20th Dec 2019, Brihadisvara Temple, Thanjavur, Thanjavur Maratha Palace, Thyagaraja samadhi in Thiruvaiyaru

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December 24th 2019
Published: December 26th 2019
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Brihadisvara Temple, Thanjavur
20th Dec 2019

I reached Tanjore on 19th Dec 2019 by 10.30 pm

Started to Brihadisvara Temple, Thanjavur around 8 am from the place I stay

Brihadisvara Temple, Thanjavur

Brihadishvara Temple, also called Rajarajesvaram or Peruvudaiyār Kōvil, is a Hindu temple dedicated to Shiva located in South bank of Kaveri river in Thanjavur, Tamil Nadu, India. It is one of the largest South Indian temples and an exemplary example of a fully realized Dravidian architecture. It is called as Dhakshina Meru (Meru of the south). Built by Tamil king Raja Raja Chola I between 1003 and 1010 AD, the temple is a part of the UNESCO World Heritage Site known as the "Great Living Chola Temples", along with the Chola dynasty era Gangaikonda Cholapuram temple and Airavatesvara temple that are about 70 kilometers and 40 kilometers to its northeast respectively.

The original monuments of this 11th-century temple were built around a moat. It included gopura, the main temple, its massive tower, inscriptions, frescoes and sculptures predominantly related to Shaivism, but also of Vaishnavism and Shaktism traditions of Hinduism. The temple was damaged in its history and some artwork is now missing. Additional mandapam and monuments were

Brihadisvara Temple, Thanjavur
added in centuries that followed. The temple now stands amidst fortified walls that were added after the 16th century

Built out of granite, the vimana tower above the sanctum is one of the tallest in South India. It was, in all likelihood, one of the tallest structures in the world at the time of its construction. The temple has a massive colonnaded prakara (corridor) and one of the largest Shiva lingam in India. It is also famed for the quality of its sculpture, as well as being the location that commissioned the brass Nataraja – Shiva as the lord of dance, in the 11th century. The complex includes shrines for Nandi, Parvati, Kartikeya, Ganesha, Sabhapati, Dakshinamurti, Chandeshvara, Varahi, and others. The temple is one of the most visited tourist attractions in Tamil Nadu.

Thanjavur Maratha Palace (http://www.thanjavurtourism.com/maratha-palace-thanjavur.html), (https://tamilnadu-favtourism.blogspot.com/2016/05/thanjavur-maratha-palace-thanjavur.html)

The Tanjore Palace is around 5 Km from Brihadeshwara temple

The Thanjavur Maratha palace was originally constructed by the rulers of Thanjavur Nayak kingdom. After the fall of the Thanjavur Nayak kingdom, it served as the official residence of the Thanjavur Maratha. When most of the Thanjavur Maratha kingdom was annexed by the British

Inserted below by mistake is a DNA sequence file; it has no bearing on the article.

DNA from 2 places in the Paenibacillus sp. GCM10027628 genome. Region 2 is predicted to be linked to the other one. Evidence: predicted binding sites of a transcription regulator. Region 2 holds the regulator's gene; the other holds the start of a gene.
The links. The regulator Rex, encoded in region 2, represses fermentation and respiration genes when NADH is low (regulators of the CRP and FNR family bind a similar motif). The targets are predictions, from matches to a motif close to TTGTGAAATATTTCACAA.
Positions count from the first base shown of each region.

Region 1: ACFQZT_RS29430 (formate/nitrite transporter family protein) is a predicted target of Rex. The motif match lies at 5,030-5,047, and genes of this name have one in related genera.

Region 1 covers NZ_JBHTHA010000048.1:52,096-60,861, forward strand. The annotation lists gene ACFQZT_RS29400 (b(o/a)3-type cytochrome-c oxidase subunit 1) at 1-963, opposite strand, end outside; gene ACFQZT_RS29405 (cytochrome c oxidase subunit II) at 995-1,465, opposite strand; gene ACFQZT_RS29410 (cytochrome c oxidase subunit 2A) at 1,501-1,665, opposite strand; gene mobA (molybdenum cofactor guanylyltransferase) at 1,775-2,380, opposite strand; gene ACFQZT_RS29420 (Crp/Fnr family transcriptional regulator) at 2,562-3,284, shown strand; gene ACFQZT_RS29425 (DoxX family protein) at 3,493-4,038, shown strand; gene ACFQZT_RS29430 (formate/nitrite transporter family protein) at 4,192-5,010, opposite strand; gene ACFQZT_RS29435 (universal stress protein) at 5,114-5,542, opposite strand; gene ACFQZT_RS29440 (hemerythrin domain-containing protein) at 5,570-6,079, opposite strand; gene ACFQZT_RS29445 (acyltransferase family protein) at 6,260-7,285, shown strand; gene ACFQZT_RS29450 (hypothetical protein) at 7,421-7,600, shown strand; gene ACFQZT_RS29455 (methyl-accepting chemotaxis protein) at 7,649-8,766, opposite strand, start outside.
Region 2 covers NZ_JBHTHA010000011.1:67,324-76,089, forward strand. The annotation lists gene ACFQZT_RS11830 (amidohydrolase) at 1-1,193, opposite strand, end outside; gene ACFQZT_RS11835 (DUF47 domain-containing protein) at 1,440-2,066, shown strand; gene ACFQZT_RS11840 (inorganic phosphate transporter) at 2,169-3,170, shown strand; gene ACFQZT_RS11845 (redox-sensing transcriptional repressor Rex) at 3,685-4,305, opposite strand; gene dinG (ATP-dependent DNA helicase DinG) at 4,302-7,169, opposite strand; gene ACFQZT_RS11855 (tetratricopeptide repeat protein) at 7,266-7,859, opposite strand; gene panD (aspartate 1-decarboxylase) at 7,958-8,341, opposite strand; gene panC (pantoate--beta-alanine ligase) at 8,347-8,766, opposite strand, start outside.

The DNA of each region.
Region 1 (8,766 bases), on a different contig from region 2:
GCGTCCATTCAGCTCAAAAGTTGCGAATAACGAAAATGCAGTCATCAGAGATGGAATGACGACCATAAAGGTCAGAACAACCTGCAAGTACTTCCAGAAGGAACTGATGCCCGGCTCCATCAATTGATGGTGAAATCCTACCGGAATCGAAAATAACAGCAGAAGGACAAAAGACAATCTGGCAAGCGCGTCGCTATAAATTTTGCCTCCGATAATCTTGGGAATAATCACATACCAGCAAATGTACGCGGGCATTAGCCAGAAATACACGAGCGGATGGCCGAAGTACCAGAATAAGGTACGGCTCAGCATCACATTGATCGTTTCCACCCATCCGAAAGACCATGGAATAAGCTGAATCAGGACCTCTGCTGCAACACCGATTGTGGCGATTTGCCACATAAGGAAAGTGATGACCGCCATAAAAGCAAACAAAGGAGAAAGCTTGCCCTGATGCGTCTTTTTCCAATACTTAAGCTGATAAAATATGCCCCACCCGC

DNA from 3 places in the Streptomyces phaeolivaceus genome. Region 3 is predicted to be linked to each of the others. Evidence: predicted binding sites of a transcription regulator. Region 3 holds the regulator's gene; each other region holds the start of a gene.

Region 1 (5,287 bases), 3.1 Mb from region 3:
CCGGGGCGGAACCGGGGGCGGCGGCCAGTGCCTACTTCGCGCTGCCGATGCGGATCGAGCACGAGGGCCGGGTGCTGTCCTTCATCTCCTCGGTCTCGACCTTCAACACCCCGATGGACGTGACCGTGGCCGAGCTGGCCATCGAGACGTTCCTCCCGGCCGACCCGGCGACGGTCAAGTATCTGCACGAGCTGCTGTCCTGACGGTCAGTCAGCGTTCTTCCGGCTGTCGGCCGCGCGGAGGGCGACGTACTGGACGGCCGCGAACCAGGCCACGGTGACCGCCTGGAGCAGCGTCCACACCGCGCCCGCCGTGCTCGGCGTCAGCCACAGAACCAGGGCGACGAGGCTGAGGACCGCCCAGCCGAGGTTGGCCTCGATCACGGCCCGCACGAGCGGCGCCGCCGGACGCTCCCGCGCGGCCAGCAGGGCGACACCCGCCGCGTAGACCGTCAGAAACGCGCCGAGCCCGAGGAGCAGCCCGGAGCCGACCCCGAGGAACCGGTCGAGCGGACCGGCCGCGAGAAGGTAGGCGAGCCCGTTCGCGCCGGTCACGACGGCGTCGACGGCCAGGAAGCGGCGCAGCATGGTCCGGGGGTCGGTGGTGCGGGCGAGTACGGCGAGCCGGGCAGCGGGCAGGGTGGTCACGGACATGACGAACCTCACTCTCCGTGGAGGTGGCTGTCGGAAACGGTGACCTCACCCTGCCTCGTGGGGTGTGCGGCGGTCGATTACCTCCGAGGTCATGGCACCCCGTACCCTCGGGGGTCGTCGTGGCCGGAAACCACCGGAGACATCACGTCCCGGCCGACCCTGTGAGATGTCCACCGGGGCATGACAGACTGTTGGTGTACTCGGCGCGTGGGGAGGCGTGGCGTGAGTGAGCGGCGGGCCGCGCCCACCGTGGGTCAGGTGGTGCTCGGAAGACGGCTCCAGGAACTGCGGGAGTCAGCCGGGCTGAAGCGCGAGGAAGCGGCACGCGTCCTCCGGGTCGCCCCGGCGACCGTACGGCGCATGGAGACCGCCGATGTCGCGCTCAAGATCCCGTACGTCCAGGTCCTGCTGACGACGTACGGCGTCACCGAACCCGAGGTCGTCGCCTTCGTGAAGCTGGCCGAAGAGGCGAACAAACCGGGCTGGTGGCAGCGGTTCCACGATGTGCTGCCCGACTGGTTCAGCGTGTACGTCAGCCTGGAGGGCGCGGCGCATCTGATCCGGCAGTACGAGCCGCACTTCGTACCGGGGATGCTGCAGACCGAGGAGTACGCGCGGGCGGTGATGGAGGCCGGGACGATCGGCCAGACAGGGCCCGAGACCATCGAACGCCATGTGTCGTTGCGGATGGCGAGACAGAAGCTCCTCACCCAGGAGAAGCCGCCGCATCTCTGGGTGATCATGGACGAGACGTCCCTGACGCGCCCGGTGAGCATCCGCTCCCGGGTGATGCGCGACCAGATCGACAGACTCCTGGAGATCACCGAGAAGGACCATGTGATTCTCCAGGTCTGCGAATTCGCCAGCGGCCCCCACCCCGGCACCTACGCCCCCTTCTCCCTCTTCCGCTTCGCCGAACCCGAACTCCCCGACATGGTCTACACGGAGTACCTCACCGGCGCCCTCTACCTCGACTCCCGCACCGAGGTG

Brihadisvara Temple, Thanjavur
Empire in 1799, the Thanjavur Marathas continued to hold sway over the palace and the surrounding fort. The Bhonsle family continued to hold on to the palace even after the last king Shivaji II.

The palace complex consists of the Sadar Mahal Palace, the queen's courtyard and the Durbar Hall. The Royal Palace Museum contains a splendid collection of Chola bronzes. The Raja Serfoji Memorial Hall and the Royal Palace Museum are situated in the Sadar Mahal Palace. There is also a small bell tower. The Saraswathi Mahal Library is situated with the Thanjavur palace complex.

The Tanjavur Martha Palace Complex, Known locally as ARAMANAI, is the official residence of Bhonsle family who ruled over the Tanjore region from 1674 to 1855. The original name of the Tanjore Palace is SIVGANGA FORT, which is rarely used these days. There is a small moat around it which provided security against enemy access. Often mistakenly called the 'Thanjavur Maratha Palace' was not built by Maratha Kings, but by Thanjavur Nayaks. The maze-like complex was constructed partially by the Nayaks who took over Thanjavur in 1535, and partly by local Maratha dynasty that ruled from 1676 to 1855

The two

Brihadisvara Temple, Thanjavur
don't moss sections are the Sarswati Mahal Library Museum and Art Gallery

Thyagaraja samadhi in Thiruvaiyaru (http://thiruvaiyaruthyagarajaaradhana.org/)

The photograph shows all the 700 compositions (Out of 23000 he composed) by saint Thyagaraja still available today, on the walls of his samadhi

Thiruvaiyaru is a panchayat town in Thanjavur district in the Indian state of Tamil Nadu. It is situated on the banks of the river Kaveri, 13 km from Thanjavur, Thiruvaaiyaru has an old Shiva temple dedicated to Panchanatheeswar. Though pilgrims flock to this temple throughout the year, Thiruvaiyaru is more renowned for its association with Saint Thyagaraja, who, along with Muthuswami Dikshitar and Shyama Sastri, comprises the Trinity of Carnatic music. Thiruvaiyaru means Five Rivers around the city. The Five Rivers are Arisilaaru, Vennaaru, Vettaaru, Kudamuruttiyaaru, and Kaaviriyaaru

Thiruvaiyaru is the headquarters of the Thiruvaiyaru taluk. Near the Shiva temple is the one-roomed house where Thyagaraja composed some of his greatest works. On the banks of the river is the samadhi of the saint composer and it is here that the greatest music festival in the country takes place annually. The Thyagaraja Aradhana festival is held in January when most of the

Brihadisvara Temple, Thanjavur
leading exponents of Carnatic music come to perform and are watched by thousands of ardent fans of classical music. A huge complex is now under construction at this site to accommodate the large audience that comes to the concert in ever-increasing numbers every year.

Tyagaraja Aradhana is the annual aradhana (a Sanskrit term meaning act of glorifying God or a person) of Telugu saint composer Tyagaraja. The festival is observed in the states of Andhra Pradesh and Tamil Nadu, primarily in Tiruvaiyaru, the place where Tyagaraja attained Samadhi. The aradhana is observed on Pushya Bahula Panchami day when the saint attained samadhi, where the musicians will render the saint's Pancharatna Kritis.

The Aradhana in its present format is not even a hundred years old. Tyagaraja died in 1847. A few days before his death, he had formally renounced everything and become a sanyasi. When he passed on, his mortal remains were buried on the banks of the river Kaveri and a small memorial was built at the site. His disciples returned to their respective villages and observed his death anniversary at their own homes. The memorial soon fell into neglect and had become quite dilapidated by 1903, when

Brihadisvara Temple, Thanjavur